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What's Cooking on the Rhône | Jane Archer

Jane Archer is one of the UK’s leading cruise journalists and the Daily Telegraph Travel’s cruise expert.

Beaune Hospice

Posted on

01 Nov 2017

It’s never too late to learn, I realise, as French chef Fabien Morreale deftly chops, slices and marinates vegetables during a cookery class on Scenic’s river boat Scenic Sapphire.

I confess that watching chefs at work is not something I do at home, never mind on holiday, but I have broken my unwritten rule just this once to try out Scenic Culinaire, an innovative new feature on Sapphire where just eight people at a time can learn from one of France’s finest culinary wizzkids.

I’m so glad I did. Not only did we have a close-up view of Fabien at work, which meant plenty of opportunity to ask questions, but we then tucked into what he had prepared – namely zucchini wraps stuffed with goats cheese and served with marinated radishes, red onions, cabbage and croutons. All very simple but bursting with flavour.

The cookery school was added to Sapphire last winter along with two super-size Royal Owner’s Suites and a Salt Room, which is said to be good for those with respiratory problems, but is also a peaceful place to relax if the weather is a bit grey (the same features have been added to Scenic Diamond, which cruises the Garonne, Gironde and Dordogne Rivers in Southwest France from Bordeaux).

Sapphire sails the Rhône and Saône Rivers in France from Chalon-sur- Saône in Burgundy to Tarascon, a small town in Provence just south of Avignon. Unusually, at the end of the cruise – there are either eight or 13 day itineraries – she returns north empty because Scenic reckons it’s better for passengers always to travel from north to south, from potentially colder weather towards the Mediterranean sun.

Having cruised both directions I have to agree, and just to prove the point, a few brave souls who went on a 38km guided bike ride from Tournus to Macon in Burgundy were caught in a hailstorm. By the time we reached Lyon two days later, and for the rest of the trip, the mercury was nudging a very lovely 35°C most days.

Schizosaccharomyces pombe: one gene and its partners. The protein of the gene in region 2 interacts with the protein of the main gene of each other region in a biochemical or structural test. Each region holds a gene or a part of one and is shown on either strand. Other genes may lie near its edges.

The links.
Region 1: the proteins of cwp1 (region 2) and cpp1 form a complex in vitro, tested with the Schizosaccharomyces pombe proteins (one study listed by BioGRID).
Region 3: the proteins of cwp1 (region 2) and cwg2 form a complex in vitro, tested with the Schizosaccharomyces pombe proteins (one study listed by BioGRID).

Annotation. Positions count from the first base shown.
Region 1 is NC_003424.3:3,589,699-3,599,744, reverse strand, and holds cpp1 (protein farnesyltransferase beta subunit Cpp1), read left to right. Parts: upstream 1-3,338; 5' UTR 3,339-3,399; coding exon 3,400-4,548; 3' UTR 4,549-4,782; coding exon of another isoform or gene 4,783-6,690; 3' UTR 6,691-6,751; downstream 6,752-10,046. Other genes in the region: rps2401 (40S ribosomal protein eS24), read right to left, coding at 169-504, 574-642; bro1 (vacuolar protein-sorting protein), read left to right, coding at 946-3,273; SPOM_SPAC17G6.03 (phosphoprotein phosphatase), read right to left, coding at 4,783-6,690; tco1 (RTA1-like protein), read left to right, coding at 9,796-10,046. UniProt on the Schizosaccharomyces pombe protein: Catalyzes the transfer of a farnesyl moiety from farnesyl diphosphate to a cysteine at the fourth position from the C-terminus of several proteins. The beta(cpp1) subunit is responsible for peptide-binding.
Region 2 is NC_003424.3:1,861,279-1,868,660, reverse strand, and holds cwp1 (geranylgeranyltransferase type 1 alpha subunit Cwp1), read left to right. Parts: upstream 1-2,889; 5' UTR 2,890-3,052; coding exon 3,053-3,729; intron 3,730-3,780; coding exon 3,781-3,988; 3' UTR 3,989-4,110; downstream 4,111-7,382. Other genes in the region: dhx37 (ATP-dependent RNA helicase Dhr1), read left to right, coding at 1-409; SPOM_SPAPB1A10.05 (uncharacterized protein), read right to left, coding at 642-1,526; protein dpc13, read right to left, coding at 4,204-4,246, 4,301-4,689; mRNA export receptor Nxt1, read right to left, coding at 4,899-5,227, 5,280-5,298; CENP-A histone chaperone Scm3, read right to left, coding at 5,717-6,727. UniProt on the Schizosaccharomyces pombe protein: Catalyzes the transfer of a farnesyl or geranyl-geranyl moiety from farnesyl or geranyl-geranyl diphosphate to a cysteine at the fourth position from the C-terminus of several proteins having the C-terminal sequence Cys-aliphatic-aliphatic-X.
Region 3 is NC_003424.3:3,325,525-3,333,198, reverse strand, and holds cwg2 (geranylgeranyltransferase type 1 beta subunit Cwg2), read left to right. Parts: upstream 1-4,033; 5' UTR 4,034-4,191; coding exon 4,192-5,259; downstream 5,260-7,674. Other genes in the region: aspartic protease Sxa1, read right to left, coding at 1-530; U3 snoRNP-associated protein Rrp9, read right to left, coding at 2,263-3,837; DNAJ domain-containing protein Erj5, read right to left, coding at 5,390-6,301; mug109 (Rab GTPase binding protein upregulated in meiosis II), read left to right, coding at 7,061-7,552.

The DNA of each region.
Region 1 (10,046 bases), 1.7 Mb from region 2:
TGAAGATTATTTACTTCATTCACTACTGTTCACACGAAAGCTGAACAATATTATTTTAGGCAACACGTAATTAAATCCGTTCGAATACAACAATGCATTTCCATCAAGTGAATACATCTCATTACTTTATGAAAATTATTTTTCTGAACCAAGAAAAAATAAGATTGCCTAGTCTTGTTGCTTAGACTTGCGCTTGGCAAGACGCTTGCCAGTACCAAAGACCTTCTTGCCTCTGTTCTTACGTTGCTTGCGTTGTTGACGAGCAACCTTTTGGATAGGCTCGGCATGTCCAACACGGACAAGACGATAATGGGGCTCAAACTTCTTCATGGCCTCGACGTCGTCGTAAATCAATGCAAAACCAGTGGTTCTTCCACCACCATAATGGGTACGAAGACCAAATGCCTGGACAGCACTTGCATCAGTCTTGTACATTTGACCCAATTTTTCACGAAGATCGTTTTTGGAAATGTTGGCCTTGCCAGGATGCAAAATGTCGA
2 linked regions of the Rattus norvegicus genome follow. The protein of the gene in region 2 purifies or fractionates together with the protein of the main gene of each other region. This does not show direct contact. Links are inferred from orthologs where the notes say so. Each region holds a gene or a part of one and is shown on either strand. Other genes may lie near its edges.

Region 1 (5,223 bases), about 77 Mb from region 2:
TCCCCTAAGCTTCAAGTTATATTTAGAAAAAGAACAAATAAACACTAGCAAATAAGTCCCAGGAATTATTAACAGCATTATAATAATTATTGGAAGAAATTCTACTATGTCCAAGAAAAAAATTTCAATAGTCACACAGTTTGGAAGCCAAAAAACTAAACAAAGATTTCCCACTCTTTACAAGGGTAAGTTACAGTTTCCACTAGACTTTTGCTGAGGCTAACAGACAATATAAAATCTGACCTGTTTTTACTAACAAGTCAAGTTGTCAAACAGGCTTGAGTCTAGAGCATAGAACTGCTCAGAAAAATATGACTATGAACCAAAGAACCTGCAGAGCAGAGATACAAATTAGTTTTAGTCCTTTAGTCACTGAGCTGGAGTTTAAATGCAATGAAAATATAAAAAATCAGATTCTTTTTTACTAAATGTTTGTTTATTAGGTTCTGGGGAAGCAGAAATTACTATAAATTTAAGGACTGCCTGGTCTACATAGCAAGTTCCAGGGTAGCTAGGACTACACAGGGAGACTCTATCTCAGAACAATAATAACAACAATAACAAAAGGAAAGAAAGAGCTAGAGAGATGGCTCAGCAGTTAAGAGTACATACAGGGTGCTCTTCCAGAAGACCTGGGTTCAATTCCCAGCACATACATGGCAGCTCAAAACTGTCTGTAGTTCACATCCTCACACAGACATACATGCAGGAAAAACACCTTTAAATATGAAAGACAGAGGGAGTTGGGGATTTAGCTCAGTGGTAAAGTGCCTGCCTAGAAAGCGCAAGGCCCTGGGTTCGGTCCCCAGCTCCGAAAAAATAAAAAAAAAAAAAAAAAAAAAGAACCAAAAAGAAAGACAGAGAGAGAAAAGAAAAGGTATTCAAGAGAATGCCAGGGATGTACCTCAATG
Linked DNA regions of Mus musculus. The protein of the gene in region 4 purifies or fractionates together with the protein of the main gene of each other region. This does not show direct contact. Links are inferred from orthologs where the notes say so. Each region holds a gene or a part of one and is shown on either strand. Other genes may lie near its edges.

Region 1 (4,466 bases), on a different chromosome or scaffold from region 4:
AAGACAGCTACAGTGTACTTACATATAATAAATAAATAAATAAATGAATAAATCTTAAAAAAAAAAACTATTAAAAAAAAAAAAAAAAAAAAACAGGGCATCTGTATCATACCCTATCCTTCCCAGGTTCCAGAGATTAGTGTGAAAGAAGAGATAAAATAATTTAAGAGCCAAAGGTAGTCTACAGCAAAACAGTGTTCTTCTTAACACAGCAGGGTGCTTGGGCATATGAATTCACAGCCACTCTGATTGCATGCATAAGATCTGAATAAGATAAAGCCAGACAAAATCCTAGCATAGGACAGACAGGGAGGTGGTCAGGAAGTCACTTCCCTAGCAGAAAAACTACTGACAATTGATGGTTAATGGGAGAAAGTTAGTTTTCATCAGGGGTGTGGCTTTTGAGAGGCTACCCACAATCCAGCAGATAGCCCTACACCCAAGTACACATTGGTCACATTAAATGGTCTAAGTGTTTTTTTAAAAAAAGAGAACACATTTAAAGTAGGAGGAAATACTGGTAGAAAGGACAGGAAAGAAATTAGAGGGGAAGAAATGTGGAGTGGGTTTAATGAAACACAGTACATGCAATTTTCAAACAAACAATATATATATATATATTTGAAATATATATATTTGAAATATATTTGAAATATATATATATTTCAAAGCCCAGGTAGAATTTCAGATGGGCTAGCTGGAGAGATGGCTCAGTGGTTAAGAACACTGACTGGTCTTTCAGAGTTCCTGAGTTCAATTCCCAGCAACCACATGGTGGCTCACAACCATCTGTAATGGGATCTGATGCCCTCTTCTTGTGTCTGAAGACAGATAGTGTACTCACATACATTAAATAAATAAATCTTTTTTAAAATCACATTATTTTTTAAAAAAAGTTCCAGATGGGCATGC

That was ideal because a lot of the action on this itinerary is outdoors, with walking tours most days as well as guided canoeing and cycling trips. These are all included in the cost, as indeed are all drinks, tips, flights, transfers and speciality dining. In fact the only time you need to open your wallet once on board any Scenic river cruise is if you want a massage or to eat or drink ashore.

passed on the long bike tour but pedaled 22km from Tournon to a little town called Glun and back, which is not quite as impressive as it sounds because all Scenic’s river ships carry electric bikes so if you’re flagging you can flick a switch and extra power kicks in. I’m proud to say I actually only had a quick zap of the electric a couple of times during the whole ride.

We listened to an organ recital in Viviers, a sleepy place with just 1,000 inhabitants and the smallest working cathedral in France, and those of us who opted for a tour to Grignon, a small hilltop town with a grand château that looks like a mini Versailles, learned about truffle-hunting and the many uses of lavender.

We also admired Hermitage Hill while imbibing sundowners on the terrace of a castle in Tournon – the hill is behind the town of Tain L’Hermitage and revered by oenophiles as the birthplace of Syrah – and sailed right up to the Pont St. Bénézet in Avignon.

Never heard of it? How about if I tell you it is known as the Pont d’Avignon? It’s only half a bridge these days because it was washed away so many times they gave up rebuilding it but along with the Popes Palace is one of the top attractions in the city. You can walk on what remains (it costs €6 per person) but we definitely had the best view, surprising those on the bridge as we got really close, with the song ‘Sur the Pont d’Avignon’ blasting out of the top deck speakers.

The palace dates back to the 1300s, when the popes moved to Avignon to escape civil wars in Italy and built themselves a very grand residence that is actually more castle than palace. On a tour inside the next day, guide Marie told us banquets back in medieval times took five hours and guests sat with their backs to the walls for security and with dogs under the tables to test the food for poison.

Not sure we needed to know that because guess where we were eating that evening? Dinner in the Popes Palace (with a string quartet to entertain us and happily no dogs in sight!) is one of several exclusive events Scenic offers on this cruise; the sundowners in Tournon was another, and we also had a fun evening of cabaret in a Big Top near Lyon with slapstick, singing and scantily-clad dancers sporting giant feathers.

And of course you can’t have a French cabaret without the can-can complete with frilly knickers and whoops of joy. Formidable, as the French would say!

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